I recently changed from MBR to GPT and now my system takes over an hour to boot. I suspect a partition arrangement problem. I'm running Windows 10 on a RAID 5 array. Here is my current partition setup: enter image description here enter image description here

I used AOMEI to do the conversion, and for some reason it appears the system partition was placed at the end instead of the beginning of the disk. The first FAT16 partition is apparently a Dell Utility Partition. I don't want to disable my hardware diagnostics if possible but I may have to. How can I remediate this problem so my system will boot properly? It doesn't appear that AOMEI will allow me to move the FAT32 partition. Can I move things around and recreate it at the beginning of the drive? This post suggests that my partitions should be arranged differently. To execute this, I suspect I will have to:

1. Resize Partition 3 to provide working room
2. Move Partitions 2 and 3 to the right, leaving unallocated space at the beginning of the drive and delete partition 1
3. Create a new 100mb EFI FAT32 system partition at the 1024kb offset
4. Delete the existing FAT32 system partition at the end of the drive
5. Create an MSR partition of 128mb at 103424.

Optionally, to reclaim unallocated space, move the other partitions back all the way to the left and expand C back to the end. Is this correct? Probably best to do this through diskpart?


11-28-2015: I contacted AOMEI and they responded with this:

"The problem should be unrelated to the order of these partitions. We guess it might be RAID5. Maybe you may try to repair system via WinPE or system installation CD."

Please Note that the system was running fine on RAID 5 prior to changing from GPT to MBR. Also, I already ran the repair with WinPE and that's what created the Windows Boot Manager entry in the BIOS under UEFI.

  • What makes you think the slow down is because of the layout of the partitions?
    – Ramhound
    Nov 28, 2015 at 3:04
  • It's just a guess, really. I'm not sure what else it might be. Do you have another idea? It's very strange. There's a little more information in my initial post: superuser.com/questions/1006384/… Nov 28, 2015 at 3:17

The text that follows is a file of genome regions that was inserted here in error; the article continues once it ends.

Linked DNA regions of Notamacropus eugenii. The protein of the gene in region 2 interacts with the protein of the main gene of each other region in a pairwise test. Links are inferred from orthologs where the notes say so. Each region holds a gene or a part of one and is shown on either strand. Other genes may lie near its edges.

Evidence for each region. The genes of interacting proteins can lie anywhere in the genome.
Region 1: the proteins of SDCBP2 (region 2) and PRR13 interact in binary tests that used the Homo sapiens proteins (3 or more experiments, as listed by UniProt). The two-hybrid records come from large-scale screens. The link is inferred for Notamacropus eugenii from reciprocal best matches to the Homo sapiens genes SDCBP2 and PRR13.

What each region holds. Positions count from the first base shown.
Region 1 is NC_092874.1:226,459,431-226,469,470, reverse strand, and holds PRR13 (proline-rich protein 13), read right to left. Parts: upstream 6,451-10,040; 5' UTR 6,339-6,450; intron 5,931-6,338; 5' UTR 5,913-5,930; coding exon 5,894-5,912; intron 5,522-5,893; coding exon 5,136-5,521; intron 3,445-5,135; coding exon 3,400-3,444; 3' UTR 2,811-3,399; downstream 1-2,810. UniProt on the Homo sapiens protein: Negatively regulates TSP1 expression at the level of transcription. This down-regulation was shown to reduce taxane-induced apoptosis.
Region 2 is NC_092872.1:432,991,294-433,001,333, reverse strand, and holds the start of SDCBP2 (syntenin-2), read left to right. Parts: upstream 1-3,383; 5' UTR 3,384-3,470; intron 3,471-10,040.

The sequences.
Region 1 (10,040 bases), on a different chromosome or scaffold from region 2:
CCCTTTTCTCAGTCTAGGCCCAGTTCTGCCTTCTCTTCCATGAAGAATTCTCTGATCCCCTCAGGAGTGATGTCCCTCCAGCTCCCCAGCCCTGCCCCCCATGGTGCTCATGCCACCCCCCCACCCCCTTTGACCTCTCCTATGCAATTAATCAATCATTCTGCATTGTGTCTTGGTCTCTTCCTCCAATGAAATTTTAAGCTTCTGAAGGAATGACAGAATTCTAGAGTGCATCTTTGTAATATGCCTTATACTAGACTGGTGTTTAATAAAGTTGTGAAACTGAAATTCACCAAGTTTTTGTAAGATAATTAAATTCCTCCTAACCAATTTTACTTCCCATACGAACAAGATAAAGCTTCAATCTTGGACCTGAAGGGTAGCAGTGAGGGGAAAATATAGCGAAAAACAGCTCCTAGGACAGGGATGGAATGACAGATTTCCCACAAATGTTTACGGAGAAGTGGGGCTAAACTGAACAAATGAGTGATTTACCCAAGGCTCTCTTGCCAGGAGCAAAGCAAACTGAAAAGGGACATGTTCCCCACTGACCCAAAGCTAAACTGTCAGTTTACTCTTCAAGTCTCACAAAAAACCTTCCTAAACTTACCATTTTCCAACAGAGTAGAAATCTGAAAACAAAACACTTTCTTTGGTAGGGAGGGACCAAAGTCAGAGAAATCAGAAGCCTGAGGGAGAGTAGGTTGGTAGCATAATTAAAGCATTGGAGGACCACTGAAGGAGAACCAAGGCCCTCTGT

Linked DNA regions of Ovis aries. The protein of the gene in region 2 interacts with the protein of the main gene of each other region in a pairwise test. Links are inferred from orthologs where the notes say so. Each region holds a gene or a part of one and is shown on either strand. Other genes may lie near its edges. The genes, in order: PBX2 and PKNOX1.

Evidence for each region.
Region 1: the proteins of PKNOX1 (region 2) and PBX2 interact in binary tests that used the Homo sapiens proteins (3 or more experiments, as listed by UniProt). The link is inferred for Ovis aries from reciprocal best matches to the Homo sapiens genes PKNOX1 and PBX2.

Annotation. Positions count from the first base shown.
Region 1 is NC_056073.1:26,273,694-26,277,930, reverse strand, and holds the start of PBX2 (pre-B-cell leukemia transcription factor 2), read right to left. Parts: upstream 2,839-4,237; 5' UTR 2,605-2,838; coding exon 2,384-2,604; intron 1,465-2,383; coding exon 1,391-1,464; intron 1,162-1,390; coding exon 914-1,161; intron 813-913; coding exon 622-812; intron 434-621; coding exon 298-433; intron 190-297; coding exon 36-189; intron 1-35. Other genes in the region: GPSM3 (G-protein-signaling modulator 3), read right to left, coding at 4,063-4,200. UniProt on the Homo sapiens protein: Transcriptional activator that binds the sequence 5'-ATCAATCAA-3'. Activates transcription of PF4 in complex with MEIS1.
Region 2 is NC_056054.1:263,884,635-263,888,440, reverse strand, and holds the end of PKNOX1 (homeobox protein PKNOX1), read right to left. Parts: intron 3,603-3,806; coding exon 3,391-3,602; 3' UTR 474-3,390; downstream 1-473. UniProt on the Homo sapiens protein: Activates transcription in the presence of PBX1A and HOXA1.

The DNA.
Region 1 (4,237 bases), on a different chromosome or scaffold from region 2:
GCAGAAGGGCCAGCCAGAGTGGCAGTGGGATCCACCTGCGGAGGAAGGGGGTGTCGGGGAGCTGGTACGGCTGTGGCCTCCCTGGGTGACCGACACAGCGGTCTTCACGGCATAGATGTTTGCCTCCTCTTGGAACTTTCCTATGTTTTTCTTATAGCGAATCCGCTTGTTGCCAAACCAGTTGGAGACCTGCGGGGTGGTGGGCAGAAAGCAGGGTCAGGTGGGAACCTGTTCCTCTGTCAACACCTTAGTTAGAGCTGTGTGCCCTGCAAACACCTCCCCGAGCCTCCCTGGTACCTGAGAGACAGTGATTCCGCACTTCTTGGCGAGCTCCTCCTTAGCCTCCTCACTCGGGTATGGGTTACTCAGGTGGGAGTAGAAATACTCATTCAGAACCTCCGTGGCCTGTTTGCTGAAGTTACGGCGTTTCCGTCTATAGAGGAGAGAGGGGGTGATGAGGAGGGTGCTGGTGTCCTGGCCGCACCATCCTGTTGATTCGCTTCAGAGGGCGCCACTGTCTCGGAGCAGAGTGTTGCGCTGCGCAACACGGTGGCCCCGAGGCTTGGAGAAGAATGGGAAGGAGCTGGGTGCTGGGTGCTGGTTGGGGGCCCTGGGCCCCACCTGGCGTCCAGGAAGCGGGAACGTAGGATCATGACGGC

• Here's a discussion that suggests that the order of my partitions may be the problem: technet.microsoft.com/en-us/library/hh824839.aspx It appears I would need to add a Windows RE tools partition at the front as well. Is that what the Dell Utility Partition actually is? Nov 28, 2015 at 5:28
  • The Microsoft page to which you've linked just specifies a recommended order; it does not say that the consequence of violating that order will be a slow boot process. In theory, it should make very little difference, since the files to be read from the ESP are small and the performance differences from start to end of a disk are slight. Chances are something else is going on, like a misconfiguration of the EFI-mode boot loader, mis-aligned partitions, or a driver problem.
    – Rod Smith
    Nov 30, 2015 at 1:05
  • Agreed. I read on another page about slow boots related to that issue as well, but I know that's not it now. I have now isolated the problem to the Credential Manager (lsass.exe) file. I'm still not sure what to do about it, though, other than disable it, which doesn't seem right. See my other thread on this subject: superuser.com/questions/1006384/… Nov 30, 2015 at 2:21

1 Answer 1


I have discovered the system will start in Safe Mode. Consequently, I did some further troubleshooting and have isolated the Credential Manager service as the cause of the slow boot. Still not sure why, but that's definitely involved, if not the direct cause. See this thread for more details. I had mistakenly assumed that because the problem followed the move from MBR to GPT that this was the cause, while in reality, the problem just became obvious when I rebooted during the change.

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